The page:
Usable, in?use, and useful research: A 3U framework for demonstrating practice impact


In addition to innate curiosity, many of us also see scientific research as a way of making the world a better place. There has been a drive to better understand and observe the practical and societal impact of research, led by researchers seeking to find meaning and purpose in their work, as well as government agencies responsible for allocating research funding to maximum effect. Despite a wealth of guidance from researchers discussing impact and agencies evaluating impact, making practice impact visible and demonstrable remains arduous to researchers because it appears to be possible only at the end of a long and winding pathway to impact. This article presents a framework for demonstrating practice impact as it is being realized progressively, rather than only at the end of the pathway. It identifies usable, in?use, and useful research outputs, with each having cumulative and demonstrable practice impact. Our analyses of existing impact evaluation guidelines and top?ranked impact cases submitted to the Research Excellence Framework 2014 showed that all three forms of impact can be demonstrated and are recognized as practice impact. Framing impact in terms of “use” inherently connects the perspectives of researchers and beneficiary users and positions users as co?producers of impact rather than passive objects and recipients of research. The 3U framework is descriptive as well as prescriptive. It identifies impact indicators for each form of impact. It also indicates the necessary actions for strengthening impact. When applied iteratively, the 3U framework facilitates the identification and pursuit of new research questions that will further solidify a research endeavour’s practice impact.


Mitigating the intrusive effects of smart home assistants by using anthropomorphic design features: A multimethod investigation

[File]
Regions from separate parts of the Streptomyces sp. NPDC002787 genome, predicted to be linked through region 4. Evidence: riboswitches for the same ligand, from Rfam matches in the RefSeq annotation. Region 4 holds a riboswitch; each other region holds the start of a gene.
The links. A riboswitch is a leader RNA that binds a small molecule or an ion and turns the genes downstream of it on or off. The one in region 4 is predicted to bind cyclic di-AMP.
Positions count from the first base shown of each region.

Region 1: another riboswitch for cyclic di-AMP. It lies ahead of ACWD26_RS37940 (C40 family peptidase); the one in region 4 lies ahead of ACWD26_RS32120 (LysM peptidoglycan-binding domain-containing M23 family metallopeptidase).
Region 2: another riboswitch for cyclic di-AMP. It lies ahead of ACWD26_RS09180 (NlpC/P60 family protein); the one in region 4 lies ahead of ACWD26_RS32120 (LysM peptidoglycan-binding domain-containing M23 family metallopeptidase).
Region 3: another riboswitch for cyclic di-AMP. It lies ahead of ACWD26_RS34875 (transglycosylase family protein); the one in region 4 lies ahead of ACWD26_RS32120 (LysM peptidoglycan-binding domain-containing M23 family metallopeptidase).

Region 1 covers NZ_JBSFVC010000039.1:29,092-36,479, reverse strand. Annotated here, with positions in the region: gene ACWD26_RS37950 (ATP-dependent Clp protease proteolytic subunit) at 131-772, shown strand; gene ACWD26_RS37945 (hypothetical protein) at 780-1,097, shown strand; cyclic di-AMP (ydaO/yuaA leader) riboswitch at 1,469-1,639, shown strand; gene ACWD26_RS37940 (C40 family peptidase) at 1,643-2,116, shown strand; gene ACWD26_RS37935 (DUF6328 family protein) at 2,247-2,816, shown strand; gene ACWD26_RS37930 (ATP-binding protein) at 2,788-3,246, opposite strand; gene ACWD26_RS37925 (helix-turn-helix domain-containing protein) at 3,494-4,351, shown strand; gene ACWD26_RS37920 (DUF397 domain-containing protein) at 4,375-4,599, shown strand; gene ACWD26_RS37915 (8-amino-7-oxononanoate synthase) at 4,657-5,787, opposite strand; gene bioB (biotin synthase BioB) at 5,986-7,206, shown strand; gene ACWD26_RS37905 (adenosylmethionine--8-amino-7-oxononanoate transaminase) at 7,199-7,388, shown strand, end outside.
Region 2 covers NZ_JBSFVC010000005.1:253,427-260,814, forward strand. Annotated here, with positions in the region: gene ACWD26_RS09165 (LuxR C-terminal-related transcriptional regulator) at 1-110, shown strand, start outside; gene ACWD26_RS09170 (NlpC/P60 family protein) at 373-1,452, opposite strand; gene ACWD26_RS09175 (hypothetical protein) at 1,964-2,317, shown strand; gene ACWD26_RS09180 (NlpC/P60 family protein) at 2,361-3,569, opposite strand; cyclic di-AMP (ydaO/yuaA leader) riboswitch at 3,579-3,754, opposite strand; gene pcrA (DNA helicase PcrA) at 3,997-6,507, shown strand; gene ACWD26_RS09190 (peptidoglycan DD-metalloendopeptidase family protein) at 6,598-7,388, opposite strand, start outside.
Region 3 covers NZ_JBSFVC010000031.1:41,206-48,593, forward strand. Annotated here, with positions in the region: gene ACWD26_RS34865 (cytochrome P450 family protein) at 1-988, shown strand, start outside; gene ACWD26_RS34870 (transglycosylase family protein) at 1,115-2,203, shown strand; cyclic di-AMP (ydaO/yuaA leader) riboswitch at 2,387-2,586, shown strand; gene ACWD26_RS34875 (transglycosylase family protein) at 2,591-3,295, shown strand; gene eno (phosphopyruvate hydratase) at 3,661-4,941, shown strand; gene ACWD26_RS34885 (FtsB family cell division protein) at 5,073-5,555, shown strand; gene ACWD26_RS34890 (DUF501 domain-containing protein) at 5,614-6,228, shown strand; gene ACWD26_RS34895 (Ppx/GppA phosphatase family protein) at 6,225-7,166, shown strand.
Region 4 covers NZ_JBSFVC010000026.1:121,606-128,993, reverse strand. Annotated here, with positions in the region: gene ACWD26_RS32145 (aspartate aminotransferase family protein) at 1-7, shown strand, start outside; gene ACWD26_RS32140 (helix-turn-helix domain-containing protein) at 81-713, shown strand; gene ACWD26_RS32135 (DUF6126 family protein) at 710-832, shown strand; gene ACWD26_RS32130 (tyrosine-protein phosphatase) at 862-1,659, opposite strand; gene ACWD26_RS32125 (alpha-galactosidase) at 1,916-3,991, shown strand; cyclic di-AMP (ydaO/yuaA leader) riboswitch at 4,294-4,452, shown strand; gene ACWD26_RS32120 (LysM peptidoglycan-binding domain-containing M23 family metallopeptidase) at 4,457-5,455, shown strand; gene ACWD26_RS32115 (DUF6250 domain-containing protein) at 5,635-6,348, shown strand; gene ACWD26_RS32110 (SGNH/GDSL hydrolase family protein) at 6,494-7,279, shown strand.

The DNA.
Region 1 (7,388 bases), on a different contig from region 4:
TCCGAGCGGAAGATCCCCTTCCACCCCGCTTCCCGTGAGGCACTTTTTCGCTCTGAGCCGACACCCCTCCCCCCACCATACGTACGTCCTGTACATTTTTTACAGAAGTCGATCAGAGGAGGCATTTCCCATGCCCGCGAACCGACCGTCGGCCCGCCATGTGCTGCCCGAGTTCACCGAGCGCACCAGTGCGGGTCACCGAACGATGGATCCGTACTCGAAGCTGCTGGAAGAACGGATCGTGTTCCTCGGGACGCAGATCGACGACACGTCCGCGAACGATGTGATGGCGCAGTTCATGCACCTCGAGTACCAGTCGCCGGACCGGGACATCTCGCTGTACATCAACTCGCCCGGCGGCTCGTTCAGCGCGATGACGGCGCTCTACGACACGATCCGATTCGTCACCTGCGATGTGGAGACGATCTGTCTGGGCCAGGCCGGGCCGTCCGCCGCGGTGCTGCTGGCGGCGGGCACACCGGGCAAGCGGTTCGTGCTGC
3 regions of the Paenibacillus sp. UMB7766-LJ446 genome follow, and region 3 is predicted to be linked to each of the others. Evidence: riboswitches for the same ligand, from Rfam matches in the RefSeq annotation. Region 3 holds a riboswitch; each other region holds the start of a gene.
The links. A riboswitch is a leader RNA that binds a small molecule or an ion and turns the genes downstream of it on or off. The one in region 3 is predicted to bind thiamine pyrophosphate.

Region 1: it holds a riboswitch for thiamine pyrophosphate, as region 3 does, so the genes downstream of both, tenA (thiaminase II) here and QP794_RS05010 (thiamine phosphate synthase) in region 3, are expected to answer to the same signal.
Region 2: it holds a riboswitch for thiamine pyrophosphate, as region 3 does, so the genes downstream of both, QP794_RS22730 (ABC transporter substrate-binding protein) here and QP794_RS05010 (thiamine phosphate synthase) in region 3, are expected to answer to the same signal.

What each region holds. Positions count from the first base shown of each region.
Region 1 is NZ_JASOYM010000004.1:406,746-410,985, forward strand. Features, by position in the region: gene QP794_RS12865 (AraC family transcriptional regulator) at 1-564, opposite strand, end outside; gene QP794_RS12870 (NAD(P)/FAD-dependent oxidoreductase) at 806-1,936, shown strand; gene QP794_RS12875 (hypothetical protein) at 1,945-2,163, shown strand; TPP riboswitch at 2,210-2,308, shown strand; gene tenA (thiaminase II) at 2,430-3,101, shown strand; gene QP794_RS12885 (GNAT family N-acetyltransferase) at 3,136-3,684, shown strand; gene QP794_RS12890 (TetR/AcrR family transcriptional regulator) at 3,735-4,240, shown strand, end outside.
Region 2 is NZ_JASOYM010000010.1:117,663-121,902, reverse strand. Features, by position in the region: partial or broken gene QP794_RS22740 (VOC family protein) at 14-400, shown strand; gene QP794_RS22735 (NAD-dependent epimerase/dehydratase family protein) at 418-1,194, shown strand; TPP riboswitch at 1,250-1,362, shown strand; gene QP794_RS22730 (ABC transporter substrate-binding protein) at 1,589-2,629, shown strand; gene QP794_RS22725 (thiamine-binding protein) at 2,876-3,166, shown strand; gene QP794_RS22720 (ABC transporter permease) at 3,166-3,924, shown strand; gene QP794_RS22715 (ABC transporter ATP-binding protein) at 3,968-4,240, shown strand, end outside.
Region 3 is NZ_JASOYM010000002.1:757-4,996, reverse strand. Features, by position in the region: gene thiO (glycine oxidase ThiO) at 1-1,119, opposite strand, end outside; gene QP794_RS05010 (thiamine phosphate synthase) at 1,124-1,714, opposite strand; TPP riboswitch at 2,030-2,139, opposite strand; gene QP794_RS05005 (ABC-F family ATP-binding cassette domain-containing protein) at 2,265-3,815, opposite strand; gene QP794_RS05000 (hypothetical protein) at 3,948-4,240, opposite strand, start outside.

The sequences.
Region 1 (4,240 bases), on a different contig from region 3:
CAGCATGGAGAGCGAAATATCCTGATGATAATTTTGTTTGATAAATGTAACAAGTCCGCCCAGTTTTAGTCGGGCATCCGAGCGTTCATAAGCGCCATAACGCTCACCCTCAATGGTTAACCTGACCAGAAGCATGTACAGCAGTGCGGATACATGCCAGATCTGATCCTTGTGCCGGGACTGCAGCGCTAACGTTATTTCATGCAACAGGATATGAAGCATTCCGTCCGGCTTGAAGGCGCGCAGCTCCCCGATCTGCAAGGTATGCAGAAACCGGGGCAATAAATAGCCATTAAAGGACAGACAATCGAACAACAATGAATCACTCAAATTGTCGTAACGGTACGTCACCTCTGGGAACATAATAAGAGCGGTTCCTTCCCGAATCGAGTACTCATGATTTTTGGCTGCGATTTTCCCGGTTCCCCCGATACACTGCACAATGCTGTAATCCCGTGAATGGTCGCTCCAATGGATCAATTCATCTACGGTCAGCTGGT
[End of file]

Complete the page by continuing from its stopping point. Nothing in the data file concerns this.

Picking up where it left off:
With the growing proliferation of smart home assistants (SHAs), digital services are increasingly pervading people’s private households. Through their intrusive features, SHAs threaten to not only increase individual users’ strain but also impair social relationships at home. However, while previous research has predominantly focused on technology features’ detrimental effects on employee strain at work, there is still a lack of understanding of the adverse effects of digital devices on individuals and their social relations at home. In addition, we know little about how these deleterious effects can be mitigated by using information technology (IT) artefact?based design features. Drawing on the person?technology fit model, self?regulation theory, and the literature on anthropomorphism, we used the synergistic properties of an online experiment (N = 136) and a follow?up field survey with a representative sample of SHA users (N = 214) to show how and why SHAs’ intrusive technology features cause strain and interpersonal conflicts at home. Moreover, we demonstrate how SHAs’ anthropomorphic design features can attenuate the harmful effects of intrusive technology features on strain by shaping users’ feelings of privacy invasion. More broadly, our study sheds light on the largely underinvestigated psychological and social consequences of the digitization of the individual at home.